Outgoing FIA World Rally Champion Marcus Gronholm continues to lead the final round of the 2001 series, the Network Q Rally of Great Britain, which continued today in Wales. The Finn and navigator Timo Rautiainen set fastest times on today's two...
Outgoing FIA World Rally Champion Marcus Gronholm continues to lead the final round of the 2001 series, the Network Q Rally of Great Britain, which continued today in Wales. The Finn and navigator Timo Rautiainen set fastest times on today's two forest stages to arrive at this evening's superspecial in Cardiff more than a minute and a half clear of world title hopeful Richard Burns.
Today's action was curtailed mid-way through the running of SS11, however, because of a serious accident involving Carlos Sainz. The Spanish driver's Ford Focus slid off the road about 13km into the stage, injuring 12 spectators. All medical facilities on the stage and two air ambulances were deployed to deal with casualties, and with the prospect of a delay and fading light the organisers decided to cancel both SS11 and SS12. Ford elected to withdraw Sainz and Higgins from the event, due to the serious nature of the incident. A following statement from the hospital has confirmed that none of these injuries are considered to be life-threatening. Actually nine casualties had minor injuries and were discharged later this evening.
Technical: The 206 WRCs of Marcus Gronholm, Didier Auriol and Harri Rovanpera have been reliable today. Peugeot's engineering team has determined that Auriol's transmission problem yesterday evening was a differential glitch, not a broken driveshaft as originally thought.
Sporting: Marcus Gronholm has consolidated his overnight lead during today's stages. The outgoing world champion was comfortably quickest on both of this morning's tests to extend his advantage to well over a minute. Team-mate Harri Rovanpera lost time when he hit a rock and bent his car's steering on the day's second stage, but the Swedish Rally winner still held a comfortable third overall as the cars returned to Cardiff this evening. Didier Auriol hit real trouble, however - the Frenchman spun into a ditch less than two kilometres into the opening stage of the day and he had to wait until enough spectators arrived to return the 206 to the road. He dropped to the bottom of the top ten as a result. Ford's decision to withdraw Carlos Sainz after his accident means that Peugeot is now confirmed as the winner of the World Rally Championship for Manufacturers.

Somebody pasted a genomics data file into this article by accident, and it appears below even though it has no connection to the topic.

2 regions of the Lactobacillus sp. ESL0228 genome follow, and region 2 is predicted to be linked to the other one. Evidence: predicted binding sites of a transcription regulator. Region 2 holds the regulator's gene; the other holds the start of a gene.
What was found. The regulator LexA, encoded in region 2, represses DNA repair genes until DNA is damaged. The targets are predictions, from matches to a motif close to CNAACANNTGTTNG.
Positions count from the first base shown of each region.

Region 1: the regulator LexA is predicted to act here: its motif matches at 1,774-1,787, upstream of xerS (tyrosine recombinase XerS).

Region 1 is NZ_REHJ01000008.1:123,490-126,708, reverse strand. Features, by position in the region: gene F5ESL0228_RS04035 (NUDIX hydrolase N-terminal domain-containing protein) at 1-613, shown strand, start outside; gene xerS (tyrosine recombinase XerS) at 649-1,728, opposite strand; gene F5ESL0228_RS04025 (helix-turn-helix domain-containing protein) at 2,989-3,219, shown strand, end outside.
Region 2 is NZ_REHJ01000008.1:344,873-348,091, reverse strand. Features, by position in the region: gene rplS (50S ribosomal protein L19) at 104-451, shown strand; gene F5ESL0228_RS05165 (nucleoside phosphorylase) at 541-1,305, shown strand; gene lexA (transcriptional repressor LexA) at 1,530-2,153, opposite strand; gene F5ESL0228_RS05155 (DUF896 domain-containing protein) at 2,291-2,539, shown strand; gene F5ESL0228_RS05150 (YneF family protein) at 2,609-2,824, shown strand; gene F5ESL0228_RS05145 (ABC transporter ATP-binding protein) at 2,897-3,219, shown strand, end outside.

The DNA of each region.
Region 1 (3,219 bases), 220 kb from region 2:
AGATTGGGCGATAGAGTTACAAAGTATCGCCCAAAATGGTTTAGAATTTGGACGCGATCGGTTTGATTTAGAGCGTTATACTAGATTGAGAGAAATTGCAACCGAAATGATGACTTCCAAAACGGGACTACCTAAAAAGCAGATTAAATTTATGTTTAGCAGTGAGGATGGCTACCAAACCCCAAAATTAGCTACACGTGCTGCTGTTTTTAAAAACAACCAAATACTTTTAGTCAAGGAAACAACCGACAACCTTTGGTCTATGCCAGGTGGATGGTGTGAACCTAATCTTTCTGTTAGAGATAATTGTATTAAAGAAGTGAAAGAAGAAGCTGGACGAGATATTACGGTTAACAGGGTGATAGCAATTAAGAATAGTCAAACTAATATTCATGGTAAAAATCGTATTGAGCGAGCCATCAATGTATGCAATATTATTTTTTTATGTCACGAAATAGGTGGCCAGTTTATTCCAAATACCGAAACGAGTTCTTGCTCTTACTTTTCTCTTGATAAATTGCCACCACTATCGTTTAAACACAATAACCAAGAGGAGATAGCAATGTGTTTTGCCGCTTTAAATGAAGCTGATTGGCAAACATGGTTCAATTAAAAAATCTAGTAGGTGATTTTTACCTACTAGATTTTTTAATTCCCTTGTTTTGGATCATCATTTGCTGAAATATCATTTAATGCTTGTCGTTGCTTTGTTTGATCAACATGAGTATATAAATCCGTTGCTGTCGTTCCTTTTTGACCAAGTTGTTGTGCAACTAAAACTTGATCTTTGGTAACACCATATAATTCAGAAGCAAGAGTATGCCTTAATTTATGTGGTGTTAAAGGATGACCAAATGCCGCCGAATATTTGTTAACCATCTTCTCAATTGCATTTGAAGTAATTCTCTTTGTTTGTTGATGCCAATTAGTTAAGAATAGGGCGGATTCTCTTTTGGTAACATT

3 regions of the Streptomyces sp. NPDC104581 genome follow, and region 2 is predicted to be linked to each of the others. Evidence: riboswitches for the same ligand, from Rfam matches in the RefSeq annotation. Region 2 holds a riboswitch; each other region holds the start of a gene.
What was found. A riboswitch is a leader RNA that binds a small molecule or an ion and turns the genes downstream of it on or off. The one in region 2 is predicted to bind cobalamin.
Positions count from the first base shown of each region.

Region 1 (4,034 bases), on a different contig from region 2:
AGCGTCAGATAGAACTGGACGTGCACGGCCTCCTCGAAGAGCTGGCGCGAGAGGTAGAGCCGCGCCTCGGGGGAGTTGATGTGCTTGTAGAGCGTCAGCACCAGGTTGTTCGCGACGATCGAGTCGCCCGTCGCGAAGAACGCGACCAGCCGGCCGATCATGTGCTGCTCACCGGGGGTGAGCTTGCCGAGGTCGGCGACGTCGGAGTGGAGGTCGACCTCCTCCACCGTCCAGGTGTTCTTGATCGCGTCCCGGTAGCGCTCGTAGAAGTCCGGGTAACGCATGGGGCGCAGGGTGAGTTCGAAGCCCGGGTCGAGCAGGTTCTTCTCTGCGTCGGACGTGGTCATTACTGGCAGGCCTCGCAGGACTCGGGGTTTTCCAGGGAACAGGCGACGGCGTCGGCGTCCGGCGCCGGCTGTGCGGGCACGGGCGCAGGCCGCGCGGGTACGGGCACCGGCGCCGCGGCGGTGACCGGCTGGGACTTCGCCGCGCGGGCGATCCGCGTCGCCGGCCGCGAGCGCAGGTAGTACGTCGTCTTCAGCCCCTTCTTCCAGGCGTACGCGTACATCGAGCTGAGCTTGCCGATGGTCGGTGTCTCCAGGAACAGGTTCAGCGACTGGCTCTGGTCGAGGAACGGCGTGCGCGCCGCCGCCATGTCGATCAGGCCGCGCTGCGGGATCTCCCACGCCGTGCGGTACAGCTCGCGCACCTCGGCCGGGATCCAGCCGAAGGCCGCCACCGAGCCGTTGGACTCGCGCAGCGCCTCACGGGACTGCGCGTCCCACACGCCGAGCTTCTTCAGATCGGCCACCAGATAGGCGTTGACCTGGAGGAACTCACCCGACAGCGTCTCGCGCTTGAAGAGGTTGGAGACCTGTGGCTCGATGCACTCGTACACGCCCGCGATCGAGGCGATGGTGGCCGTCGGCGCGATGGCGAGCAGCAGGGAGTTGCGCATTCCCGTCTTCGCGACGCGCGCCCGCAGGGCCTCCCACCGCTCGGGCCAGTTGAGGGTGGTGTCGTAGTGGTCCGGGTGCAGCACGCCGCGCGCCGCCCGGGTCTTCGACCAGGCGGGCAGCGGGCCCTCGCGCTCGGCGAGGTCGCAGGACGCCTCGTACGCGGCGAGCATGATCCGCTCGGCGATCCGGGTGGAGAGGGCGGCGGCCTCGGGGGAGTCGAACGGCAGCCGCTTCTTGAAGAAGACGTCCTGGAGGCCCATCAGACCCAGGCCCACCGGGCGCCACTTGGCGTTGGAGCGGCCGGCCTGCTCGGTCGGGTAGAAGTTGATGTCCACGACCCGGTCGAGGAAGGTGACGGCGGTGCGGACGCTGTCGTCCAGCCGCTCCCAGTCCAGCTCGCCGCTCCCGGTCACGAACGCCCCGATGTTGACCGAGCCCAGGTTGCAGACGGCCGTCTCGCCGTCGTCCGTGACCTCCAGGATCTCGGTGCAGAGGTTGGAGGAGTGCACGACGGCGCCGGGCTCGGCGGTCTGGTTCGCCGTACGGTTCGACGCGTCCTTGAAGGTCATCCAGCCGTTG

Quotes: Marcus Gronholm said: "We haven't had any real problems today. I'm confident about tomorrow - there are four forest stages left and anything can still happen, but if we don't have any dramas or make any mistakes then I don't think Richard is going to try anything."
Peugeot Total Team Director Corrado Provera said: "Our first concern is that we have had no proper information concerning the seriousness of the injuries. We have heard that Ford has withdrawn Carlos, which must have been a difficult decision to take. As a consequence of that we are mathematically the manufacturers' world champions. In order to confirm this more completely we know that we have four more forest stages to go. All we can do is try to end the season and the rally itself in the best way possible."
Didier Auriol said: "It was a silly spin on the first stage. The corner was nothing special, but I just braked a bit too late and we overshot the junction. The car was in a bad place in the ditch and we needed quite a few people to get back onto the road. It's quite frustrating because although I haven't liked today's conditions too much - there's been quite a lot of fog - I'm sure we could have kept a points position."